As for “wind film” – erm. Well. I think you hit the nail right on the head: something for die-hard Armitage fans. And even some of those have not been able to sit through that twice…

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  2. Huh — okay. I had the opposite reaction to ITS — was bored by the special effects after the second viewing, but some of the human scenes are really great. The short snippets are the best (the encounter at the car in the morning, Gary’s argument about whether his younger son can videotape or not, the scene at the end before they go to clean up, the moment where Gary rescues the old man from the car), but I also loved the scene where Gary pulls his son out of the car.

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    • I used to really enjoy disaster flicks, having seen “The Poseidon Adventure” and “The Towering Inferno” in the cinema. I thought the special effects in ITS were good.
      The worst dialogue, I thought, was when the storms were happening (“Are you seeing this?”). I thought some of RA’s scenes were good, particularly when he rescued the old man. But this second time, I found myself thinking, why does an assistant principal know more about staying safe in a tornado than the scientist? That kind of bugged me.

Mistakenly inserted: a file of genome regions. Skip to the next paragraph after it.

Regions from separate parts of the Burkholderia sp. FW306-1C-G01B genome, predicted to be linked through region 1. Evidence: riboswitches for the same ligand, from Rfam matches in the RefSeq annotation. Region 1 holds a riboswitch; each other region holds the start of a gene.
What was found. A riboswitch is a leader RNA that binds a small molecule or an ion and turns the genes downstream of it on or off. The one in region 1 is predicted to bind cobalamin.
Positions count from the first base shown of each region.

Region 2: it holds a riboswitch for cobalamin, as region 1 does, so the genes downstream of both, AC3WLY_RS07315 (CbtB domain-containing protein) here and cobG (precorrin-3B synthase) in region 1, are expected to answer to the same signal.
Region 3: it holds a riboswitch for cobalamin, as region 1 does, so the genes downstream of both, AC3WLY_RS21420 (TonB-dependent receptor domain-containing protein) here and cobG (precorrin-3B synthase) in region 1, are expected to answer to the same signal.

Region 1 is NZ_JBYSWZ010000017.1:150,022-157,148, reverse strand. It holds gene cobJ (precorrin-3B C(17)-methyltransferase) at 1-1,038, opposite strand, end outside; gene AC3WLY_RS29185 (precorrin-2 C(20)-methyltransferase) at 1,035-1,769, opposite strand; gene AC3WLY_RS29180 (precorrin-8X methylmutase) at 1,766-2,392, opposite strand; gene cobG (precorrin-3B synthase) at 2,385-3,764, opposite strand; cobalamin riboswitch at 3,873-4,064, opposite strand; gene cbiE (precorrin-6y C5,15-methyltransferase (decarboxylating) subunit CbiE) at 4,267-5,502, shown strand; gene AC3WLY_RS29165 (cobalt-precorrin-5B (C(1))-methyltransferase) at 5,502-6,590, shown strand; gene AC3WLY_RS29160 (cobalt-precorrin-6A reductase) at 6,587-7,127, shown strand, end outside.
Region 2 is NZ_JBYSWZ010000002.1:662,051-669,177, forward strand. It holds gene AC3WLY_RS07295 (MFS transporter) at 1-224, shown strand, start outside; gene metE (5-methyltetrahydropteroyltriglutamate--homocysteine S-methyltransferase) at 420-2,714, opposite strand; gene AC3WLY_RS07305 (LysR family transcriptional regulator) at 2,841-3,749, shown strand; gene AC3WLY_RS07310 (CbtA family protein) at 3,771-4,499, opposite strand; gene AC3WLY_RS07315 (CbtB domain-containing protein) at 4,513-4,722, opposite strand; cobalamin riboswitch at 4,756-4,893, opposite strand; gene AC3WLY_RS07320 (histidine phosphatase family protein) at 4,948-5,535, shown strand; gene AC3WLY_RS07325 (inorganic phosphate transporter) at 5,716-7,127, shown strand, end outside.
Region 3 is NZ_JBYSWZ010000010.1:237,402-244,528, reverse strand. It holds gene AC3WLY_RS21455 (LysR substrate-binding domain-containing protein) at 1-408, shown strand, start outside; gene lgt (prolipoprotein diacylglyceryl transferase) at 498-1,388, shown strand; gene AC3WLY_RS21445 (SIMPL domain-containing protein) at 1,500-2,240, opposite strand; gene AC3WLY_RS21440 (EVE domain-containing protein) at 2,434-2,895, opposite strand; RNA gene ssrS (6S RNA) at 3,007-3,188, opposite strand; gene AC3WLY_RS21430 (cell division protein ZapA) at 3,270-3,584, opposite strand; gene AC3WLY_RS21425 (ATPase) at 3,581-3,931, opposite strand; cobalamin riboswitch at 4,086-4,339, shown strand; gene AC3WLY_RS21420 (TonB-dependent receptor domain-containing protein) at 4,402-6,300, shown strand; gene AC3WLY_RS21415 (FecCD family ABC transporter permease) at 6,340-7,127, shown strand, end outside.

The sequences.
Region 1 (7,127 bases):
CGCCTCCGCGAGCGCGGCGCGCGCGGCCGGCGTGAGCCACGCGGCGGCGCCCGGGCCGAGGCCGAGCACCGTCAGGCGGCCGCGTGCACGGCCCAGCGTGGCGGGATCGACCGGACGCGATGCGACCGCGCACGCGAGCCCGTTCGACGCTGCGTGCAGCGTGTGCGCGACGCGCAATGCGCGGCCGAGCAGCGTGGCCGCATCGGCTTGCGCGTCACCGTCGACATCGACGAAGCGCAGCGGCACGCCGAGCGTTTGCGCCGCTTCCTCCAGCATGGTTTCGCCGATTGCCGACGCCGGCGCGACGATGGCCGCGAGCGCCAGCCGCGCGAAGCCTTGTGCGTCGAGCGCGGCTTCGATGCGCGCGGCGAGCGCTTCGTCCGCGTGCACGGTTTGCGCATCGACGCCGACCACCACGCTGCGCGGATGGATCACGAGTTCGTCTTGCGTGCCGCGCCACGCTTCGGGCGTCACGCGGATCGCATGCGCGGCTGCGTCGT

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      • I’m not defending it, but I do know that the assistant principal probably is required to do disaster preparedness training every year. At least they would be around here.

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        • Well, true. I don’t know… I just felt like the big strong man was taking care of the poor little woman. Didn’t strike me like that the first time, so I don’t know… not that I would mind RA taking care of me!

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          • I don’t have a big issue with that if it comes out of things like physical difference (although frankly I don’t believe that either of them would have been able to hang on in some of those scenes — that was not really believable). I mean, in essence I’d be afraid of arguing that she shouldn’t be cast because she’s so small and cute — which is sort of against my feminist principles. Also, I think Armitage said something in the interview about asking whether she shouldn’t be driving in certain scenes where he was. So he had clearly thought about that problem. It seems fairly clear that one of the features of her character is that she knows a lot about the science of storms but not how they play out on the ground — she’s regularly wrong about things as opposed to the storm hunters who don’t have the science. I didn’t find it all that unbelievable. And that school was in OK, so in Tornado Alley. Someone who really had Gary’s job probably would know a fair amount about disaster procedures.